After 20 years, the UK will witness a major overhaul in its data protection laws. New Data Protection Bill published by Government which will come into force on 25 May 2018 will transfer European Union’s General Data Protection into UK law. This law will empower the public to have greater control over personal data- including right to be forgotten as well as give them the right to require social media platforms to delete information on children and adults when asked.
In a statement, Matt Hancock, Digital Minister said, "The new Data Protection Bill will give us one of the most robust, yet dynamic, set of data laws in the world.”
"It will give people more control over their data, require more consent for its use, and prepare Britain for Brexit," he added.
Essentially, the Data Protection Bill will:
- Make it simpler to withdraw consent for the use of personal data
- Allow people to ask for their personal data held by companies to be erased
- Enable parents and guardians to give consent for their child’s data to be used
- Require ‘explicit’ consent to be necessary for processing sensitive personal data
- Expand the definition of ‘personal data’ to include IP addresses, internet cookies and DNA
- Update and strengthen data protection law to reflect the changing nature and scope of the digital economy
- Make it easier and free for individuals to require an organisation to disclose the personal data it holds on them
- Make it easier for customers to move data between service providers
Is your recruitment agency prepared?
With less than 200 working days until the EU General Data Protection Regulation (EU GDPR) and the new UK Data Protection Act become law on the 25th May 2018, is your agency prepared?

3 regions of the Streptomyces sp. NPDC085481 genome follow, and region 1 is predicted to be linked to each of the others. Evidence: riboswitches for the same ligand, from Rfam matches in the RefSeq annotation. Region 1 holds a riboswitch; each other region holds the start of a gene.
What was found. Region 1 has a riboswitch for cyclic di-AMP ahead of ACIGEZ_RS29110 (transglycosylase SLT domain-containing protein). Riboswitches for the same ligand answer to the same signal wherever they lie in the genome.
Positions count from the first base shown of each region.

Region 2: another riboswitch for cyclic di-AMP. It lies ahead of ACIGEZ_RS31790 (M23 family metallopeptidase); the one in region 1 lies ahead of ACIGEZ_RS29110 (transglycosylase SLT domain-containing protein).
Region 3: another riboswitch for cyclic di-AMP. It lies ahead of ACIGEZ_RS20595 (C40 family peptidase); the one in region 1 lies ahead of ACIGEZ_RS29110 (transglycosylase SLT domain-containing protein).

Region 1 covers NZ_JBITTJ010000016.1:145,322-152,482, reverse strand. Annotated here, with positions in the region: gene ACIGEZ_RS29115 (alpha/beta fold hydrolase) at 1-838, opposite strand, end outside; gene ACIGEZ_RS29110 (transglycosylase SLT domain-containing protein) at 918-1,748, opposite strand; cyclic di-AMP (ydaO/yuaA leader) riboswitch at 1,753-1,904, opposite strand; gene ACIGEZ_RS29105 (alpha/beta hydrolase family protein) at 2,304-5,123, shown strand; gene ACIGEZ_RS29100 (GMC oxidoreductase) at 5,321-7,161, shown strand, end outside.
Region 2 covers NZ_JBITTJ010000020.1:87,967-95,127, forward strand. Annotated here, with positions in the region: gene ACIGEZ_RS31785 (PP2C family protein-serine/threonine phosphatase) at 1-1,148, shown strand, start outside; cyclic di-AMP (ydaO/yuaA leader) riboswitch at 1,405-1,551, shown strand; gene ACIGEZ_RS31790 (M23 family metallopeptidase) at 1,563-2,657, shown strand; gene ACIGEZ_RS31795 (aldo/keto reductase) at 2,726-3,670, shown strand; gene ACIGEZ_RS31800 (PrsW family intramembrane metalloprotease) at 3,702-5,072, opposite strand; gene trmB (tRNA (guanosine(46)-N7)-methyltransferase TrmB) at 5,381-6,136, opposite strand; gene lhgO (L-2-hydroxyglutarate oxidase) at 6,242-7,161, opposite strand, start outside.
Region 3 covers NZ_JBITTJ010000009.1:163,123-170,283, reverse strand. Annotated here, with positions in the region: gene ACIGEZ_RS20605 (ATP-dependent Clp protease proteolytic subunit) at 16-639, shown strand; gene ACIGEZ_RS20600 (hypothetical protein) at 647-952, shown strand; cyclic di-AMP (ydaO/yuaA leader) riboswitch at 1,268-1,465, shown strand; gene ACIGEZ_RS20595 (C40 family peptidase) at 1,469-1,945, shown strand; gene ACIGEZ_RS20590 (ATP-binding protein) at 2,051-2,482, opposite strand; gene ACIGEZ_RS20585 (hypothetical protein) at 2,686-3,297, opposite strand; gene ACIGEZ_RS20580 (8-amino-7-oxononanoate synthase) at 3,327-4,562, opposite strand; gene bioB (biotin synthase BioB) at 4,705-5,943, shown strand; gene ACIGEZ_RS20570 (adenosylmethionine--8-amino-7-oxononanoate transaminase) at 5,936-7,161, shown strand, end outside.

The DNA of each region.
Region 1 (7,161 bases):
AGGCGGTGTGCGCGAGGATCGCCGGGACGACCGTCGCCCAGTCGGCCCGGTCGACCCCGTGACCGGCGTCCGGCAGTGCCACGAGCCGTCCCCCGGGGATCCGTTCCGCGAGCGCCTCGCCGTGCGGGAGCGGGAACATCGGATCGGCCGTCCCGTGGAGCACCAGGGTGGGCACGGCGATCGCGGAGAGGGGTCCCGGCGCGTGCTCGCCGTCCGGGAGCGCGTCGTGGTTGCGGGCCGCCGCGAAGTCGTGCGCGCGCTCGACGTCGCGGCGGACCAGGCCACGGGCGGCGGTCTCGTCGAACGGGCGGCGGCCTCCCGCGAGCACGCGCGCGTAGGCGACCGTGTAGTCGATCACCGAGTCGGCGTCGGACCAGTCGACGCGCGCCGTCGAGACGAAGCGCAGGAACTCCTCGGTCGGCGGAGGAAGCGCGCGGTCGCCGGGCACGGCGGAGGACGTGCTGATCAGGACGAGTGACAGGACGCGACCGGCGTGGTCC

Peter Wright, founder and managing director of law firm DigitalLawUK, warned it may already be too late for agencies that have failed to prepare for the new rules, which could leave them with fines of £17m for major breach of the new rules.
These preparations, Wright told Recruiter, should include:
- purchasing a secure and compliant premium product for the sharing of candidate data
- ensuring the data is only used for the purpose for which it was acquired, so not using candidate’s data to spam them
- ensuring proper consent to use candidate’s data is received by using multiple tick boxes, as well as returning to candidates for consent if you start using their data in a different manner at a later date.
But Wright told Recruiter if agencies are only now starting to think about these new rules, it could already be too late to avert the risk of hefty fines.
“We have less than 200 working days to go until the 25 May 2018, and for a big organisation with multiple offices – or even worse multiple offices in different countries – it may already be too late to get the right things in place in terms of governance, in terms of policies, in terms of training, in terms of insurance and in terms of security in tech solutions.”
While many agencies have started reviewing the GDPR and how will it impact them, many of them have still not begun to act. With May’s deadline fast approaching, the risk of not being compliant is very high. Sooner the recruitment companies will start preparing, the better they will be able to minimise the risk of attracting hefty fines.
Stay tuned for more on GDPR and recruitment
In the coming weeks, we will delve deeper into the specific ways GDPR can affect recruitment agencies and the steps your business can change to overcome these challenges.
The QX team has been working hard to ensure that our clients and our business are prepared for GDPR before May 2018 and we have our own in-house IBITG certified GDPR practitioner to ensure we are GDPR ready ourselves. All our offices (UK and India) are ISO 27001:2013 and CyberEssentials Plus certified (which covers almost 75% of GDPR requirements) so we are well on the way.